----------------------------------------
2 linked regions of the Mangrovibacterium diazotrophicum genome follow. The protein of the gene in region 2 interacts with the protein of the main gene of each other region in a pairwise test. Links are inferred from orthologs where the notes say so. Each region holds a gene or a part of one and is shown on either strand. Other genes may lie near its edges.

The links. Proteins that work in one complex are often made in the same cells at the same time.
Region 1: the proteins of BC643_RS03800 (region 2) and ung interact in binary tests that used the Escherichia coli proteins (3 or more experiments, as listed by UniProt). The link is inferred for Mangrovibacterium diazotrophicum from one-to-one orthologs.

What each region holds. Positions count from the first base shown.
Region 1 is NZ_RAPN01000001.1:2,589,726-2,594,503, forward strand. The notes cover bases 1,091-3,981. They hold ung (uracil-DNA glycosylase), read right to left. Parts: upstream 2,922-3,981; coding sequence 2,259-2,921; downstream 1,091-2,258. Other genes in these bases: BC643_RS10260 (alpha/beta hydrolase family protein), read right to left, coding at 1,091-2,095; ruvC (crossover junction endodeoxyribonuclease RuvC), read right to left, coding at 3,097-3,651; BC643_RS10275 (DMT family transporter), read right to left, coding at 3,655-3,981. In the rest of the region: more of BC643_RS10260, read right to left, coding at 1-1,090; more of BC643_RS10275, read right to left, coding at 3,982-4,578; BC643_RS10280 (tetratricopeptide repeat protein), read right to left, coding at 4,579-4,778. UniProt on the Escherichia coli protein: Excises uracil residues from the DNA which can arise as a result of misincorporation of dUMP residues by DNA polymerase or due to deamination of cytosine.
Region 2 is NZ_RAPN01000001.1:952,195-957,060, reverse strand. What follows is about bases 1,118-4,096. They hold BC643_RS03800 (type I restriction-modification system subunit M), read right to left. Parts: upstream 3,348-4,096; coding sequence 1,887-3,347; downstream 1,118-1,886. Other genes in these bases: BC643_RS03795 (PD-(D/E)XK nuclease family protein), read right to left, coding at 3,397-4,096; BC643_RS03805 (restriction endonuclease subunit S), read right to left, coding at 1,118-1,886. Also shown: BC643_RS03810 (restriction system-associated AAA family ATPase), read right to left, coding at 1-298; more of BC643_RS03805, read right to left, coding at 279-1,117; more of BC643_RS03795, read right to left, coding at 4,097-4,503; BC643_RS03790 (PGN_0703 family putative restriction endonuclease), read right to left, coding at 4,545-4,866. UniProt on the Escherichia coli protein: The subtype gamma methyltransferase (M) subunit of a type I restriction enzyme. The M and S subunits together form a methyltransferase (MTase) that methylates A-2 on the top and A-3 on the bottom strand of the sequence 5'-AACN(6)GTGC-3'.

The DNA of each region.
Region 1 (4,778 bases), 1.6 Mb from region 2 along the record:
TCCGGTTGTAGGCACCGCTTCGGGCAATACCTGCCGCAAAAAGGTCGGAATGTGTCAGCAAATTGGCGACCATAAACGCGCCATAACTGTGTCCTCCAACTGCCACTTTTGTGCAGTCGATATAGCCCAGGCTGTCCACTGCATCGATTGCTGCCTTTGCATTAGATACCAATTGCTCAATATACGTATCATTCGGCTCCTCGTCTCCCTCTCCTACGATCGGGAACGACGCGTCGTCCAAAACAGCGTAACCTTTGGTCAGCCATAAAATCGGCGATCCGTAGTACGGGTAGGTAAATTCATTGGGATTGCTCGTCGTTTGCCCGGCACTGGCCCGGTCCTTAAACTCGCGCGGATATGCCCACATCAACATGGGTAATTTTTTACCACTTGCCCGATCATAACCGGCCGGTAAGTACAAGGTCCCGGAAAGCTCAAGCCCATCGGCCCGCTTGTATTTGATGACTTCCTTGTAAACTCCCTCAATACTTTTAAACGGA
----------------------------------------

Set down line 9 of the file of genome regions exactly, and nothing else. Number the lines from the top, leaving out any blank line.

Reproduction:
TCCGGTTGTAGGCACCGCTTCGGGCAATACCTGCCGCAAAAAGGTCGGAATGTGTCAGCAAATTGGCGACCATAAACGCGCCATAACTGTGTCCTCCAACTGCCACTTTTGTGCAGTCGATATAGCCCAGGCTGTCCACTGCATCGATTGCTGCCTTTGCATTAGATACCAATTGCTCAATATACGTATCATTCGGCTCCTCGTCTCCCTCTCCTACGATCGGGAACGACGCGTCGTCCAAAACAGCGTAACCTTTGGTCAGCCATAAAATCGGCGATCCGTAGTACGGGTAGGTAAATTCATTGGGATTGCTCGTCGTTTGCCCGGCACTGGCCCGGTCCTTAAACTCGCGCGGATATGCCCACATCAACATGGGTAATTTTTTACCACTTGCCCGATCATAACCGGCCGGTAAGTACAAGGTCCCGGAAAGCTCAAGCCCATCGGCCCGCTTGTATTTGATGACTTCCTTGTAAACTCCCTCAATACTTTTAAACGGA